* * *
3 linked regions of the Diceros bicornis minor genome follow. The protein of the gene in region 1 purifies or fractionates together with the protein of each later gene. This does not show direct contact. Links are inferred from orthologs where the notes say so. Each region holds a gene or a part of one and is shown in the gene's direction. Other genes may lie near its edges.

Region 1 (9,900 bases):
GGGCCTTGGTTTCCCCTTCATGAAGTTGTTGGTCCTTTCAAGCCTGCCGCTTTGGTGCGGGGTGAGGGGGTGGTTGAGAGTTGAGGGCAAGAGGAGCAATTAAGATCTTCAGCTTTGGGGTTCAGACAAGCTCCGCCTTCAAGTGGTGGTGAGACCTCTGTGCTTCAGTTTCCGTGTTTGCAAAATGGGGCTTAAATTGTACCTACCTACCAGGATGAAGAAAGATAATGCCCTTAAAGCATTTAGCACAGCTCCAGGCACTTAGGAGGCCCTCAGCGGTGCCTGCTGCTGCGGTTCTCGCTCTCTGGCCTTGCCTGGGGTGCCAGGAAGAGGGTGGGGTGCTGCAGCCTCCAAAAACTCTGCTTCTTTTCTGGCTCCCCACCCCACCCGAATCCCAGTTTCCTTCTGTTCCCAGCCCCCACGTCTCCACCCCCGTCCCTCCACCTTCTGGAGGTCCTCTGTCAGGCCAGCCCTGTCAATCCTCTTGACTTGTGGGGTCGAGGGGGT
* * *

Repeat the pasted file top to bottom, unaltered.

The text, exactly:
3 linked regions of the Diceros bicornis minor genome follow. The protein of the gene in region 1 purifies or fractionates together with the protein of each later gene. This does not show direct contact. Links are inferred from orthologs where the notes say so. Each region holds a gene or a part of one and is shown in the gene's direction. Other genes may lie near its edges.

Region 1 (9,900 bases):
GGGCCTTGGTTTCCCCTTCATGAAGTTGTTGGTCCTTTCAAGCCTGCCGCTTTGGTGCGGGGTGAGGGGGTGGTTGAGAGTTGAGGGCAAGAGGAGCAATTAAGATCTTCAGCTTTGGGGTTCAGACAAGCTCCGCCTTCAAGTGGTGGTGAGACCTCTGTGCTTCAGTTTCCGTGTTTGCAAAATGGGGCTTAAATTGTACCTACCTACCAGGATGAAGAAAGATAATGCCCTTAAAGCATTTAGCACAGCTCCAGGCACTTAGGAGGCCCTCAGCGGTGCCTGCTGCTGCGGTTCTCGCTCTCTGGCCTTGCCTGGGGTGCCAGGAAGAGGGTGGGGTGCTGCAGCCTCCAAAAACTCTGCTTCTTTTCTGGCTCCCCACCCCACCCGAATCCCAGTTTCCTTCTGTTCCCAGCCCCCACGTCTCCACCCCCGTCCCTCCACCTTCTGGAGGTCCTCTGTCAGGCCAGCCCTGTCAATCCTCTTGACTTGTGGGGTCGAGGGGGT